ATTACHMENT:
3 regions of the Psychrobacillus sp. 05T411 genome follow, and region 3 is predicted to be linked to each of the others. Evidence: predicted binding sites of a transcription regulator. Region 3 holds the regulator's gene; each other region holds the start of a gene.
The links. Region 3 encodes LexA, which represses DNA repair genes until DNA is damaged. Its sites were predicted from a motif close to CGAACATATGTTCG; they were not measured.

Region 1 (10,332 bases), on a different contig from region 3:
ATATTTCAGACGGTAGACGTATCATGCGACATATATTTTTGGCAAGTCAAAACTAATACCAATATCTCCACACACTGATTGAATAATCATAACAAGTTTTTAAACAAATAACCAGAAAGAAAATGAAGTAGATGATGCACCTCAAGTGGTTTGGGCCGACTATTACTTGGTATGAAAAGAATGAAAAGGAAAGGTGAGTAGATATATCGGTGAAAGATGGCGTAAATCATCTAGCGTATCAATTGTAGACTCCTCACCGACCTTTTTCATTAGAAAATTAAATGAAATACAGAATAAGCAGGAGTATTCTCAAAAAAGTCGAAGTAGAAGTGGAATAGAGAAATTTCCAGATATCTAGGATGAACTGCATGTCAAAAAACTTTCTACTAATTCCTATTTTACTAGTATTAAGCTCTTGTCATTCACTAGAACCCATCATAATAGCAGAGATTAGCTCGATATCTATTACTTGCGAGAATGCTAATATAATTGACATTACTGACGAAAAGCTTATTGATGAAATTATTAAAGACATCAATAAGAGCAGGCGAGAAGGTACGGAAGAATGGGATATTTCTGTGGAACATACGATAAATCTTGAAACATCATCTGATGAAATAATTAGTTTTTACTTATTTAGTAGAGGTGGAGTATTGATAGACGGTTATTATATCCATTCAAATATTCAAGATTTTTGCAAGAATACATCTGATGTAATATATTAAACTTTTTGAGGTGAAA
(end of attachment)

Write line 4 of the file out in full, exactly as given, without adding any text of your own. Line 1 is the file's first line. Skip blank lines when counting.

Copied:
ATATTTCAGACGGTAGACGTATCATGCGACATATATTTTTGGCAAGTCAAAACTAATACCAATATCTCCACACACTGATTGAATAATCATAACAAGTTTTTAAACAAATAACCAGAAAGAAAATGAAGTAGATGATGCACCTCAAGTGGTTTGGGCCGACTATTACTTGGTATGAAAAGAATGAAAAGGAAAGGTGAGTAGATATATCGGTGAAAGATGGCGTAAATCATCTAGCGTATCAATTGTAGACTCCTCACCGACCTTTTTCATTAGAAAATTAAATGAAATACAGAATAAGCAGGAGTATTCTCAAAAAAGTCGAAGTAGAAGTGGAATAGAGAAATTTCCAGATATCTAGGATGAACTGCATGTCAAAAAACTTTCTACTAATTCCTATTTTACTAGTATTAAGCTCTTGTCATTCACTAGAACCCATCATAATAGCAGAGATTAGCTCGATATCTATTACTTGCGAGAATGCTAATATAATTGACATTACTGACGAAAAGCTTATTGATGAAATTATTAAAGACATCAATAAGAGCAGGCGAGAAGGTACGGAAGAATGGGATATTTCTGTGGAACATACGATAAATCTTGAAACATCATCTGATGAAATAATTAGTTTTTACTTATTTAGTAGAGGTGGAGTATTGATAGACGGTTATTATATCCATTCAAATATTCAAGATTTTTGCAAGAATACATCTGATGTAATATATTAAACTTTTTGAGGTGAAA